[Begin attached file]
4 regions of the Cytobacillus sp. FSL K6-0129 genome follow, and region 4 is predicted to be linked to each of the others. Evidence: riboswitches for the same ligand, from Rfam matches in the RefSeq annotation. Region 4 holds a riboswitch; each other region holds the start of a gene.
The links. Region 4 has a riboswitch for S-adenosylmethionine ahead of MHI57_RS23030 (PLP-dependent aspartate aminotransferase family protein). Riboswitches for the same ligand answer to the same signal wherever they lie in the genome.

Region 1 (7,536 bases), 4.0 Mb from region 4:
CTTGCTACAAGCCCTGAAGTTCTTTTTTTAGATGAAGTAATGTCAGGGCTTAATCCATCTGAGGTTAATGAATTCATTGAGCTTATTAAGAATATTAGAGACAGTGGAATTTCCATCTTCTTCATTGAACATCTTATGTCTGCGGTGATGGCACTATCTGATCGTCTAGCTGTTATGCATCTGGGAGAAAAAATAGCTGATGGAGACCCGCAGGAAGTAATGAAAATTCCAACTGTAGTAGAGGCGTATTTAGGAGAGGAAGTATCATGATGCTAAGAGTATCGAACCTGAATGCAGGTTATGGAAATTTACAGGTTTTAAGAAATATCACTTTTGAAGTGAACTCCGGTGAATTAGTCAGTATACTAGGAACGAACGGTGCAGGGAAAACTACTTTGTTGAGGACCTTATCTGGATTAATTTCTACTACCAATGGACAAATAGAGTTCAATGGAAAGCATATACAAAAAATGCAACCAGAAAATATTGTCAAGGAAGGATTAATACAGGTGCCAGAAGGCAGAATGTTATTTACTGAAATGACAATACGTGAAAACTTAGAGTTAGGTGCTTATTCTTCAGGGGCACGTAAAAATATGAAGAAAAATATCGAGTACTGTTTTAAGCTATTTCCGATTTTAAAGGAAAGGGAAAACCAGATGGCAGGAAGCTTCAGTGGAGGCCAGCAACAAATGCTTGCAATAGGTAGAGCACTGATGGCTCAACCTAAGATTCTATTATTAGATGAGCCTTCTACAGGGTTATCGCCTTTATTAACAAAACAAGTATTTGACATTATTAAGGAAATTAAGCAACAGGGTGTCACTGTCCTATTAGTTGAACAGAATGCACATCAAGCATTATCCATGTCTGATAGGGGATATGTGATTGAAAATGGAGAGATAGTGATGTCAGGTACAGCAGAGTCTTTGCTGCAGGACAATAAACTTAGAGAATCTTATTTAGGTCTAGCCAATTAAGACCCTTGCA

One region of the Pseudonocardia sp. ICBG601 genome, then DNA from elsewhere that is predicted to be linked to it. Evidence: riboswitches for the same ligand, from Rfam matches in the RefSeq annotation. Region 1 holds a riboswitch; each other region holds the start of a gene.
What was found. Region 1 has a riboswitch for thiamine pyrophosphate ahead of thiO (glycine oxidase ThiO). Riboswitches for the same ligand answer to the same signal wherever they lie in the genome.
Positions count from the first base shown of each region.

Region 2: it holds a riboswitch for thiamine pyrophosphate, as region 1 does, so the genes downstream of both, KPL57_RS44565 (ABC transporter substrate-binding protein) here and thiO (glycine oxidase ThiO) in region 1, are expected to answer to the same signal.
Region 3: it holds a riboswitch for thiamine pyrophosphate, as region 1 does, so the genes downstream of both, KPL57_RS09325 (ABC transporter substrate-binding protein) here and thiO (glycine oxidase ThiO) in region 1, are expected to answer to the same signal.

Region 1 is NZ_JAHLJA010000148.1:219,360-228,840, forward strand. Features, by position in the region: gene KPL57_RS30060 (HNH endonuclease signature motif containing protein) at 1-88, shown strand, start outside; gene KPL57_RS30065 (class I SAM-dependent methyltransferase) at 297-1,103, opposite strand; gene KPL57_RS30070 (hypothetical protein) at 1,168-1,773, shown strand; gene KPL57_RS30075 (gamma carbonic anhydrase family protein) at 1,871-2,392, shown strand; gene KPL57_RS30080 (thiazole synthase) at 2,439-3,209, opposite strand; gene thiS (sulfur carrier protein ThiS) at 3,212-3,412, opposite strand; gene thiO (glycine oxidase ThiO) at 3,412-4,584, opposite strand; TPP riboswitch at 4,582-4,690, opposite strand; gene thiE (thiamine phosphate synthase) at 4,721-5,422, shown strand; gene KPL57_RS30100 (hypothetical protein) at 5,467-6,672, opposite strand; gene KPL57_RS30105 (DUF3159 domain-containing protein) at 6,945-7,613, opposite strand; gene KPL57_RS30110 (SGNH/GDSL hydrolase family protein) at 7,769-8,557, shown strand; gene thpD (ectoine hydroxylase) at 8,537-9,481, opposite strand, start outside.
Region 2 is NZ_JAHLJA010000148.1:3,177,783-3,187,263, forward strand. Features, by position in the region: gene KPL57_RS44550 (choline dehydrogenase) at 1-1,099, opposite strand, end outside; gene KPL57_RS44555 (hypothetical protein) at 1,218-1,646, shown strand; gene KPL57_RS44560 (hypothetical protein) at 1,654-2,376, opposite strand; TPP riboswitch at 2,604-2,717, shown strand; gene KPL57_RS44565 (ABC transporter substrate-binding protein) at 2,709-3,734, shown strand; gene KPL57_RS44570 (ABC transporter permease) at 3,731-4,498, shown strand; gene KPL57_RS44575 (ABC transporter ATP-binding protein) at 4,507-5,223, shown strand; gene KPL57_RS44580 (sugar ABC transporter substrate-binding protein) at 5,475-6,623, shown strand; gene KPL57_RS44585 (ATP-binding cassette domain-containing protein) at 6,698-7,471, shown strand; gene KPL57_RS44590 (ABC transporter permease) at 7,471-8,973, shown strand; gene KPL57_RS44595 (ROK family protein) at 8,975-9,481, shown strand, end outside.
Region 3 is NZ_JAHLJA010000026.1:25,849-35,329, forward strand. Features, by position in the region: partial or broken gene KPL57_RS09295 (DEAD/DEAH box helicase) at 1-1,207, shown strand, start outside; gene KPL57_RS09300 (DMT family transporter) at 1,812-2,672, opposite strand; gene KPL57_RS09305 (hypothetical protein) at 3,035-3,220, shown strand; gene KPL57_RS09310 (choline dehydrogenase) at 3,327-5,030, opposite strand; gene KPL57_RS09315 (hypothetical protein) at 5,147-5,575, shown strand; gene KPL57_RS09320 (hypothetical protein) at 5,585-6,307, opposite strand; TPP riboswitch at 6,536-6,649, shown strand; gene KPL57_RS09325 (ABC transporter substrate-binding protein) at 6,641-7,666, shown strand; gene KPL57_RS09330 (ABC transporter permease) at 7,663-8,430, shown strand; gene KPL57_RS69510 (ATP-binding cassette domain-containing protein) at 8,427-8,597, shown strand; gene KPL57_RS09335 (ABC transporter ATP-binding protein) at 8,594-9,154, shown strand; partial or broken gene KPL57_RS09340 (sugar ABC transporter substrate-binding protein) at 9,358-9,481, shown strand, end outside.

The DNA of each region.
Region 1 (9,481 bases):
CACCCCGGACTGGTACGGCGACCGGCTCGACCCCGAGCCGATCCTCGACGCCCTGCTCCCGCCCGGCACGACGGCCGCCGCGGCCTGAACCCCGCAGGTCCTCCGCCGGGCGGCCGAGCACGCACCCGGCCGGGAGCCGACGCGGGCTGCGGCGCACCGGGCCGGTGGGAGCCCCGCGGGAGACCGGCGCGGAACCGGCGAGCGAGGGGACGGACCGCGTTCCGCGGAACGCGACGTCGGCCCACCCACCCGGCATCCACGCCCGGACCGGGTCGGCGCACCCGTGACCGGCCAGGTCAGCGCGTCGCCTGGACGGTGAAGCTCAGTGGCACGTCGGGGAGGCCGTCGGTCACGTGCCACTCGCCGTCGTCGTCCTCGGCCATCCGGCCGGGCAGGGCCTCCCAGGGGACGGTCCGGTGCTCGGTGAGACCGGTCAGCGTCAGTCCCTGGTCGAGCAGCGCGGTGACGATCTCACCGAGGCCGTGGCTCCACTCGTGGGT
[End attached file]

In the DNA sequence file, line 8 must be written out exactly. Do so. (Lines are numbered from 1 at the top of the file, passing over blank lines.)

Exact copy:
Region 2: it holds a riboswitch for thiamine pyrophosphate, as region 1 does, so the genes downstream of both, KPL57_RS44565 (ABC transporter substrate-binding protein) here and thiO (glycine oxidase ThiO) in region 1, are expected to answer to the same signal.